Somalia is a country located in East Africa. It has a population of approximately 11 million people. It is also referred to as the Horn of Africa, because its shape resembles one on a map.
However, for the Somali community. Somalia is not just one country. It is two – the other is Somaliland.
In the early 20th century Britain and Italy went to Somalia and effectively divided the country in two. The North-western part of Somalia became known as British Somaliland and the rest as Italian Somaliland.
In 1991 on May 18 Somaliland broke away from Somalia. May 18 is now a day of celebration not only for the people in Somaliland but for the diaspora, located around the world.
Somaliland broke away from Somalia after the 1988 civil war because of tribal tensions. In Somalia specific tribes live in specific areas because of the long roots and heritage they have. Some tribes are large than others, this leads to victimisation.
Muna Abdi, a woman who fled the 1988 civil war said: “Whether we are recognised or not we believe we have out independence because we are free, we have a democracy, we are happy. If I walk down the road at midnight I’m not scared – it’s safe. My generation, when we were young we couldn’t go outside. I was scared of the soldiers – they set a curfew on us – we could not go out freely past that time or we would have been killed.”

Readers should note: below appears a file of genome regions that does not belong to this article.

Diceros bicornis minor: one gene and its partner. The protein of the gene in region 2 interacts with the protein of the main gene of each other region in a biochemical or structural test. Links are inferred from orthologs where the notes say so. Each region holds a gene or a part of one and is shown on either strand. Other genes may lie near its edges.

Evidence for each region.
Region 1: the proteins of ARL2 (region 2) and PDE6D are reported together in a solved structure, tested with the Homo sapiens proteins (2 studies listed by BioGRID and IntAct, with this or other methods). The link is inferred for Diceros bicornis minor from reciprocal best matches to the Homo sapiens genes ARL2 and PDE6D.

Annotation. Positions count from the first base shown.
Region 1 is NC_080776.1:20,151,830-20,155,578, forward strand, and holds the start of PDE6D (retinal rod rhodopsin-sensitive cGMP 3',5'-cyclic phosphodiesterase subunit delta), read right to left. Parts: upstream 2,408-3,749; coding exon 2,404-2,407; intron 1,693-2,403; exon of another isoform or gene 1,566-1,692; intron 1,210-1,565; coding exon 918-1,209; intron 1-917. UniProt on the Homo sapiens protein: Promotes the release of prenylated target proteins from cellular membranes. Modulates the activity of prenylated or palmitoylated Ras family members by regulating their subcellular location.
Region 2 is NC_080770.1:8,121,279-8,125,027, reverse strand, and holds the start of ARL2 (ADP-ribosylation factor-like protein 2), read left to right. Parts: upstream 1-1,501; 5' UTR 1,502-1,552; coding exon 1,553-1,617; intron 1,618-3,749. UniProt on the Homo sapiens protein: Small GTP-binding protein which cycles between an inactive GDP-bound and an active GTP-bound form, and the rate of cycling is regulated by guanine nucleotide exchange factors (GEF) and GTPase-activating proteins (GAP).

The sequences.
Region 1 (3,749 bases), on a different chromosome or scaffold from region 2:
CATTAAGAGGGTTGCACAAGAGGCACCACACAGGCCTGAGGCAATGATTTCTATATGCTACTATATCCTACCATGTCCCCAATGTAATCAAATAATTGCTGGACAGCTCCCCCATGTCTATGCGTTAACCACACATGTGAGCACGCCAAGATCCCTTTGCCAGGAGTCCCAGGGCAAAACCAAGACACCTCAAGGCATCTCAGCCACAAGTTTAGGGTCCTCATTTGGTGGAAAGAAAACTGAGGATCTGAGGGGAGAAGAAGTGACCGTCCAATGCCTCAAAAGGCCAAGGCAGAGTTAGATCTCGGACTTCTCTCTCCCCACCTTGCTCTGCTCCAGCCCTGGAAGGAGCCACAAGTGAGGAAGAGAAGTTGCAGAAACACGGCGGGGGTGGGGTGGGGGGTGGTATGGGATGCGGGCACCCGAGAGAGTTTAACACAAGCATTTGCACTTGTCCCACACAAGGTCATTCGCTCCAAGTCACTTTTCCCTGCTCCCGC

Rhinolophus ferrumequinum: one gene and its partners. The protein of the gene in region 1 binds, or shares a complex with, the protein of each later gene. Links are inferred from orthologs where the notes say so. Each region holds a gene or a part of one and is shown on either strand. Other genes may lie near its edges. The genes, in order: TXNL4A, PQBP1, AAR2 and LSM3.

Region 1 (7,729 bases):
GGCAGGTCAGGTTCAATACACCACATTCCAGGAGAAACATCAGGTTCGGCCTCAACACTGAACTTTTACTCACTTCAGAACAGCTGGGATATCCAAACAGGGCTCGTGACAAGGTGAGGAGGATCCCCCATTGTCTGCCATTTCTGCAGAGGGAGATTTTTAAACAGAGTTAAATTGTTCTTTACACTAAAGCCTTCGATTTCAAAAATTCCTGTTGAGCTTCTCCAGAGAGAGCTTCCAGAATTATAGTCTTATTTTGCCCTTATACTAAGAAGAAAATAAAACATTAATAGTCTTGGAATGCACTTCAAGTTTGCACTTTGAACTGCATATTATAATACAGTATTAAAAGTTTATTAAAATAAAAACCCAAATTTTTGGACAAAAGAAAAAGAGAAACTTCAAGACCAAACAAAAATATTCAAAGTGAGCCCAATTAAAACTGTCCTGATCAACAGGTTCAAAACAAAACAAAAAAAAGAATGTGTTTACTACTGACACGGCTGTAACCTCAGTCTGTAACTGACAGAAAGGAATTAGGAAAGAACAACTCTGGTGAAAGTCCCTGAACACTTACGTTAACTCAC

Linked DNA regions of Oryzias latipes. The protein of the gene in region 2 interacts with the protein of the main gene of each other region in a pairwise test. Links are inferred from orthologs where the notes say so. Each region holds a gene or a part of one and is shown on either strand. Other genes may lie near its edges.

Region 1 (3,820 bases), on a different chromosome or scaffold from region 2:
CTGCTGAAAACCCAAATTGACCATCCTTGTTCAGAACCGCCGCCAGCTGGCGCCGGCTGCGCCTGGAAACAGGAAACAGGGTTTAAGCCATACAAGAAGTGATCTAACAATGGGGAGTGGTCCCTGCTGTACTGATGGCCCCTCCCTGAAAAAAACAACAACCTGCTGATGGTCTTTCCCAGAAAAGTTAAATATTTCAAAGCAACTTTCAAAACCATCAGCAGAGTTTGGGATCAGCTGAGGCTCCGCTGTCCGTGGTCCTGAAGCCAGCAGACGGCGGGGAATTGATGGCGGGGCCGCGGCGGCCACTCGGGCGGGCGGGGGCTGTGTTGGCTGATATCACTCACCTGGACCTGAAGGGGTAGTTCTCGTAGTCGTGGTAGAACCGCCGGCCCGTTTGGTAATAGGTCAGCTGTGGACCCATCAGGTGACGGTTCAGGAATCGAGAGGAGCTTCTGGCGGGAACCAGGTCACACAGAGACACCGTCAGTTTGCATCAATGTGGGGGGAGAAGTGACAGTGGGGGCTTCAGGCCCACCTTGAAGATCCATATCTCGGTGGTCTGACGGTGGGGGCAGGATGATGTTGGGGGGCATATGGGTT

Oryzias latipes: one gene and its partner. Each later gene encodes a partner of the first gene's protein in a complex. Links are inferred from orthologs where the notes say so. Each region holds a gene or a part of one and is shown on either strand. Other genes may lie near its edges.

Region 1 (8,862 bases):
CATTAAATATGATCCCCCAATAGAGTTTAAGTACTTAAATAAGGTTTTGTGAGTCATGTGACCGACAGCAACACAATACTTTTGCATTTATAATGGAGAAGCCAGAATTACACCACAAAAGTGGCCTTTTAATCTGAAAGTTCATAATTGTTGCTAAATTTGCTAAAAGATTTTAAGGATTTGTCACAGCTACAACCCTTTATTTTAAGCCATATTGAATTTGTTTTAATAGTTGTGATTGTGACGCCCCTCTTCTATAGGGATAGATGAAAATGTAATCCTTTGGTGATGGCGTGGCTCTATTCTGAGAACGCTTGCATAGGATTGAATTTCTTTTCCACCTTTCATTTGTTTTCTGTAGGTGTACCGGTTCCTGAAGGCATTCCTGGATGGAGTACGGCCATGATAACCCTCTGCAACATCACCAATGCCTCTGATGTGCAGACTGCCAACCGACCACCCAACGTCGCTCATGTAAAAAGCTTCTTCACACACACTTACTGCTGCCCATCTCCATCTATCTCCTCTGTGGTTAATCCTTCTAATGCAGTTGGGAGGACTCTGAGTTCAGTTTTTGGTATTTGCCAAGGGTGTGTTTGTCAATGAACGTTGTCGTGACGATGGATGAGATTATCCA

[pullquote align=”right”]The airplanes by Siad Barre used to bomb us, only my tribe. Why? We fled and ran out of our houses to escape the war.[/pullquote]
In 1981 in Whitechapel, London, a number of Somalis living in England formed the Somali National Movement (SNM).
The group formed as a result of what they believed were former President Siad Barre’s oppressive regimes towards the Isaaq clan, who claim their tribe fell victim to a tribal cleansing, carried out by Barre.
Abdi told us: “The airplanes by Siad Barre used to bomb us, only my tribe. Why? We fled and ran out of our houses to escape the war. Then while we were walking to leave the city, more bombs targeted us. They killed my brother. The only reason they killed him was because he was Isaaq. The Barre government did a lot of bad things. This is why independence is so important for us. We don’t want that to happen ever again.”
After organising to overthrow Barre the SNM travelled back to Somalia and fought the military – who were in favour of Barre. This was a result of his rising unpopularity after the loss of the Ogaden war – a year-long dispute between Ethiopia and Somalia. Both countries were fighting for Ogaden – a region in located between the two. Ethiopia was fighting to retain Ogaden, whereas Somalia wanted to occupy the territory.
However, in 1997 Somalia occupied the majority of Ogaden. The Soviet Union rearmed Ethiopian soldiers and advised them on how to reclaim Ogaden.
Ethiopia eventually did, resulting in Barre ordering his troops to retreat.
[pullquote align=”right”]It’s the worst way a big power could act. It is arrogant, it is proudness.[/pullquote]
Shortly after the Ogaden war, in an interview with the BBC in the 1978, Barre criticised Russia, accusing it of having colonialist motives for intervening in Somalia.
“It’s the worst way a big power could act. It is arrogant, it is proudness. It is measuring of one’s decision in accordance to his weakness, unfortunately. Therefore, lack of any wisdom,” Barre said.
Barre’s goal as leader was to create a ‘Greater Somalia’. However his biased treatment of certain tribes and the loss of the Ogaden was resulted in the opposite: Somalia was split into two.